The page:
Food and cars are eco-friendly, and now clothes are, too. At least that’s the trend in fashion.  I recently graduated from the Retail and Consumer Behavior program at the University of Wisconsin – Madison, and sustainability was at the forefront of many of my classes and studies. It is relatively new to the curriculum. I was even required to take a “Sustainability & Consumption” course in order to earn credits to graduate. The retail program added this course as a requirement as sustainability in fashion became not only an important aspect, but a necessity for brands and retailers to survive in their niche and earn their consumers trust and loyalty.

Fast fashion leads to waste

What prompted this focus on sustainability? This is a direct reaction to the fast fashion trend, which took off in the late 20th century, as a way for average consumers to afford runway styles which were mass produced with cheaper fabrics.  The industry is now oversaturated with fast-fashion brands. Instagram propels people to share their most perfect selves and best moments of their lives. This created an industry that thrived on the mentality of overconsumption.  Instagram began to create a space where people could curate the persona they wanted others to perceive them as, and it gave way to a dangerous cycle of influencers promoting the newest, on-trend pieces in fashion. With this “keeping up with the Jones’” frame of mind, brands like Zara, H&M, Asos & Shein began to operate at extremely high turnovers. So an entire season of inventory could turn over within a matter of weeks. They did it with  cheap… I mean ultra cheap clothes at incredibly competitive prices.

Don’t throw those jeans away! Refashion them into a new style, a skirt or something else like a purse.

High turnover of trends

The downside is that these brands were bypassing any sustainable measures. They were creating the cheapest most efficient products to get in and out of their store as quickly as possible. This creates a sense of urgency for their consumers, because that shirt you just fell in love with in store or on the website probably won’t be there the next time you go shopping, and for that fact could even be gone tomorrow with how fast these stores turn over their products. Not only that, but you have no reason to not get it, it’s so cheap! Another negative side effect is the waste. Some critics say that up to 85 percent of all discarded textiles end up in landfills.

Making sustainable clothing

While this is still a factor in consumer behavior today, brands and retailers that focus on sustainable production are gaining in popularity. Every fad has a life span, and fast fashion retailers are just that. They follow a bell curve just like any trend does. Brands like Patagonia have paved the way for a new, effective business model to protect our Earth. Patagonia is one of many retailers joining the Sustainable Apparel Coalition. It mission is to protect our earth from waste, pollution and harmful environmental effects of mass-production.” As sustainability and confidence in the responsible production of products has been a driving factor in consumption patterns, consumers now not only find it important, but expect their products to be produced with a positive impact on our planet. While actually following sustainable guidelines is undoubtedly more costly to companies, the customer loyalty they receive in return is quite an effective way to ensure they still operate and make money.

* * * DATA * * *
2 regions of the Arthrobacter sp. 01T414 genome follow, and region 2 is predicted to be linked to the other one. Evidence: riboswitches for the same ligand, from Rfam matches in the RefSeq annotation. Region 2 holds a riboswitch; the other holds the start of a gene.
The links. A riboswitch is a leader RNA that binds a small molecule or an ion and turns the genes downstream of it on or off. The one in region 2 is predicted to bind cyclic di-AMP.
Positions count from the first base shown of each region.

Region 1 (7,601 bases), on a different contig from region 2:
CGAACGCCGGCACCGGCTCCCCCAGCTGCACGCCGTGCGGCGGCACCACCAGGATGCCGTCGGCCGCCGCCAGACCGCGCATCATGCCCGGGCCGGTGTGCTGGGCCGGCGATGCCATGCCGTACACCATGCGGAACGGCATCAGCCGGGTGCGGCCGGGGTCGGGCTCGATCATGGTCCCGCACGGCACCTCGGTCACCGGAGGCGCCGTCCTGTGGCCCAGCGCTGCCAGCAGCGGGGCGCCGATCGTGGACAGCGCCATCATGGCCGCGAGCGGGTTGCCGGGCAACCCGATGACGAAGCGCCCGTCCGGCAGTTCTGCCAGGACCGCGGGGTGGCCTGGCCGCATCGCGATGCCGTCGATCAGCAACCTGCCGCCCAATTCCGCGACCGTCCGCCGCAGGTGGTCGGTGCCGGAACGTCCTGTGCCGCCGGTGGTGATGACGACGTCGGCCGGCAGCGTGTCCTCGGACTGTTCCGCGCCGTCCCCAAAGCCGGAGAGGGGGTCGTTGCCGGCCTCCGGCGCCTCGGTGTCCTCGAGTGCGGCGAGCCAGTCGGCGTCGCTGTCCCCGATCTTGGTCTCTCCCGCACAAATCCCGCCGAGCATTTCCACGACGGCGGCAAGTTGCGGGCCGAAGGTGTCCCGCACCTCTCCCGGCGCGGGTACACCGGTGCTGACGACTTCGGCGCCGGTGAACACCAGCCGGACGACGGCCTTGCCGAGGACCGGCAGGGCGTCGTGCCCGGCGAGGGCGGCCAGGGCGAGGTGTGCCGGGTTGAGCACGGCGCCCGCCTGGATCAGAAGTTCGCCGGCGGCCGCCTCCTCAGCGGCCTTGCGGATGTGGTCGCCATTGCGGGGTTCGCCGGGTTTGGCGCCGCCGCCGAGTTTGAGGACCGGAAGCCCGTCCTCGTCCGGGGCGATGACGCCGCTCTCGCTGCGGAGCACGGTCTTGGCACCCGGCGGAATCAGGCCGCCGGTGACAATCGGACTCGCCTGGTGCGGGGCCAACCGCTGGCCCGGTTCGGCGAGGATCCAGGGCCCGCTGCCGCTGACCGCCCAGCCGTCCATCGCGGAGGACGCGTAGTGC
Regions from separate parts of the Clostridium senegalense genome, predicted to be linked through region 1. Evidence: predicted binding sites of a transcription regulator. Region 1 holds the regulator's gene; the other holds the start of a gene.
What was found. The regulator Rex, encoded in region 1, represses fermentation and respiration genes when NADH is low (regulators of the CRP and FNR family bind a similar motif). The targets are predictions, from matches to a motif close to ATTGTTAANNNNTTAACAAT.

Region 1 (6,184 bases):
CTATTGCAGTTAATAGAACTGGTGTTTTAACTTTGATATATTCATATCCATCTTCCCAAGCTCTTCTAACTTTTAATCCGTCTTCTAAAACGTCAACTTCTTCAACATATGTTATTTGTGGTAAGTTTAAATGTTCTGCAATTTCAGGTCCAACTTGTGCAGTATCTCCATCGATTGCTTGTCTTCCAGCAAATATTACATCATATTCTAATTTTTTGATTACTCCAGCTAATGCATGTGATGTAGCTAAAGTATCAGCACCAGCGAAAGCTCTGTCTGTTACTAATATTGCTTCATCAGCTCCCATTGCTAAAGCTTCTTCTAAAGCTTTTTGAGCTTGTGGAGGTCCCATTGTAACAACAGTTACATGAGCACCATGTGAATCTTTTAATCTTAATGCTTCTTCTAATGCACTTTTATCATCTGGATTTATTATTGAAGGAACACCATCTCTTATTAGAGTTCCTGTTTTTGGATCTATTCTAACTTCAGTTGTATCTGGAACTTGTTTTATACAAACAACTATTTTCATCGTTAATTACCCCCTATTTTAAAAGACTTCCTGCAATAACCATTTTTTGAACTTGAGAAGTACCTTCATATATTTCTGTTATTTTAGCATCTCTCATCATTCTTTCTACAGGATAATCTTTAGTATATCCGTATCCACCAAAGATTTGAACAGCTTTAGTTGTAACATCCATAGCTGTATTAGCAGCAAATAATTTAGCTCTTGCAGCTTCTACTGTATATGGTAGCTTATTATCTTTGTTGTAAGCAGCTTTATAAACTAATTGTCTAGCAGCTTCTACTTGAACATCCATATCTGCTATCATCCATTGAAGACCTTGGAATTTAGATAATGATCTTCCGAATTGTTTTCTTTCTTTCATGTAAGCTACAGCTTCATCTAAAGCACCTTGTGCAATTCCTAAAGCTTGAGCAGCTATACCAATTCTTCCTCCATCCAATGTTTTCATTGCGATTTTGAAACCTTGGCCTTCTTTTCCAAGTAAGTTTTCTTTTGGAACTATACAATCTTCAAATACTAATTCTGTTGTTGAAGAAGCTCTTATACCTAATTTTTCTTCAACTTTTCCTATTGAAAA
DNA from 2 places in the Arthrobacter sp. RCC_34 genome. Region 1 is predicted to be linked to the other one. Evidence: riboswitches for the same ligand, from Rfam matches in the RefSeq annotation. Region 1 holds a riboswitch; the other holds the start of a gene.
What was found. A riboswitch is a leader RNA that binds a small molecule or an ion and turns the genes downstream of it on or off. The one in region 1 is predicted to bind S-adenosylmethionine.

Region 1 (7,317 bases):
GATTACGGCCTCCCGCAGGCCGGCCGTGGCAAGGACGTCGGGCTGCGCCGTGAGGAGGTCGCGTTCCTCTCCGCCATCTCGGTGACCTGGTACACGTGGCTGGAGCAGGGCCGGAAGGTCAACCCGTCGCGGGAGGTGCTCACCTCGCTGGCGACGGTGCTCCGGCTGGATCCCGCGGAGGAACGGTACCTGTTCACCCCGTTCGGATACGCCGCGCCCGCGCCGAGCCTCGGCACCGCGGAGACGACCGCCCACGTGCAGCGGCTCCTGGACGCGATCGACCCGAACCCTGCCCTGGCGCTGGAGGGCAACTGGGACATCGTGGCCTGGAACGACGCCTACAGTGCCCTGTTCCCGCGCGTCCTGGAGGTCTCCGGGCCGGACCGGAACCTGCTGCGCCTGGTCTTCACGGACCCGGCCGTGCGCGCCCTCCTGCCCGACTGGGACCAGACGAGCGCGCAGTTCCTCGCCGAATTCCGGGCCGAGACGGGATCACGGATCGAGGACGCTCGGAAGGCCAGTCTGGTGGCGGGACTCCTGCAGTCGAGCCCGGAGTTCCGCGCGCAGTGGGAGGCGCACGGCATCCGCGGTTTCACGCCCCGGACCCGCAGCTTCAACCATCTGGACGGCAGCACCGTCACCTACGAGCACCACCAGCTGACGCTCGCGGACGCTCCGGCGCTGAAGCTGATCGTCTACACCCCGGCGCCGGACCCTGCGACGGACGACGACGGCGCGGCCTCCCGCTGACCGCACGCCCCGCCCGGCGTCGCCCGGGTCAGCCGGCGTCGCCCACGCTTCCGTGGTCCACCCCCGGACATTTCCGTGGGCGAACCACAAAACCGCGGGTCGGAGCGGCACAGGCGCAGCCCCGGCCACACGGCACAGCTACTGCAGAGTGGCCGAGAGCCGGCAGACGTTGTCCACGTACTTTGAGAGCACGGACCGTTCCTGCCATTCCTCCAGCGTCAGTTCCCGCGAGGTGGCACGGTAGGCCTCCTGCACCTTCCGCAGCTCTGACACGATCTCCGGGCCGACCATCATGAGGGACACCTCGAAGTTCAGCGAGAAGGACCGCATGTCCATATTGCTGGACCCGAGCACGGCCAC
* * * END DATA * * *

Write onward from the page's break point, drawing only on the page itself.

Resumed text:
Customer loyalty is key

Creating a sustainable clothing line costs more.  Labor, quality resources needed and environmentally friendly logistics, all drive up production costs. But in the end, studies show that customers are loyal to eco-brands, and it will hopefully lead to more sales. That doesn’t make sustainable shopping easy. Consumers can feel a bit overwhelmed with so many brands, and  some of these companies are significantly increasing their prices. Luckily, there are brands and retailers that have put great focus and resources into creating sustainable AND affordable products for their customers. Here are a few of my favorites.

Affordable sustainable brands

Frame Denim:

Check out the denim collections from Frame Denim.


Re/Done takes clothes headed for landfills and turns them into new fashion pieces.


Sustainable materials go into making Veja sneakers.

Known Supply:

Known Supply works with low-income vendors from around the world.


Allbirds uses natural fibers in its clothes and shoes.

A few Ideas for eco-friendly fashion

My amazing 103-year old great grandmother kept a closet chock-full of vintage clothing and footwear. I asked her why she kept all of her old clothes that were popular decades ago.  Her response always stuck with me. “Everything comes back in 20 years so I’m always ready for the next trend,” she said, “I just recycle what I already have!” Ironically, Great Grandma was way ahead of her time…as usual!

1. Consider scaling back your fast-fashion purchases and accessories to 2-3 times a year.

2. If you’re skilled with the needle, update existing threads to give them new life.

4. Take an old dress or suit to a tailor and have them restyle it like they used to in the olden days…

5. Shop Thrift stores or raid your mother’s closet to see what gems you may find and bring back in style.

Bailey Boldt

Bailey is a NYC fashion buyer, trend researcher and fitness enthusiast.

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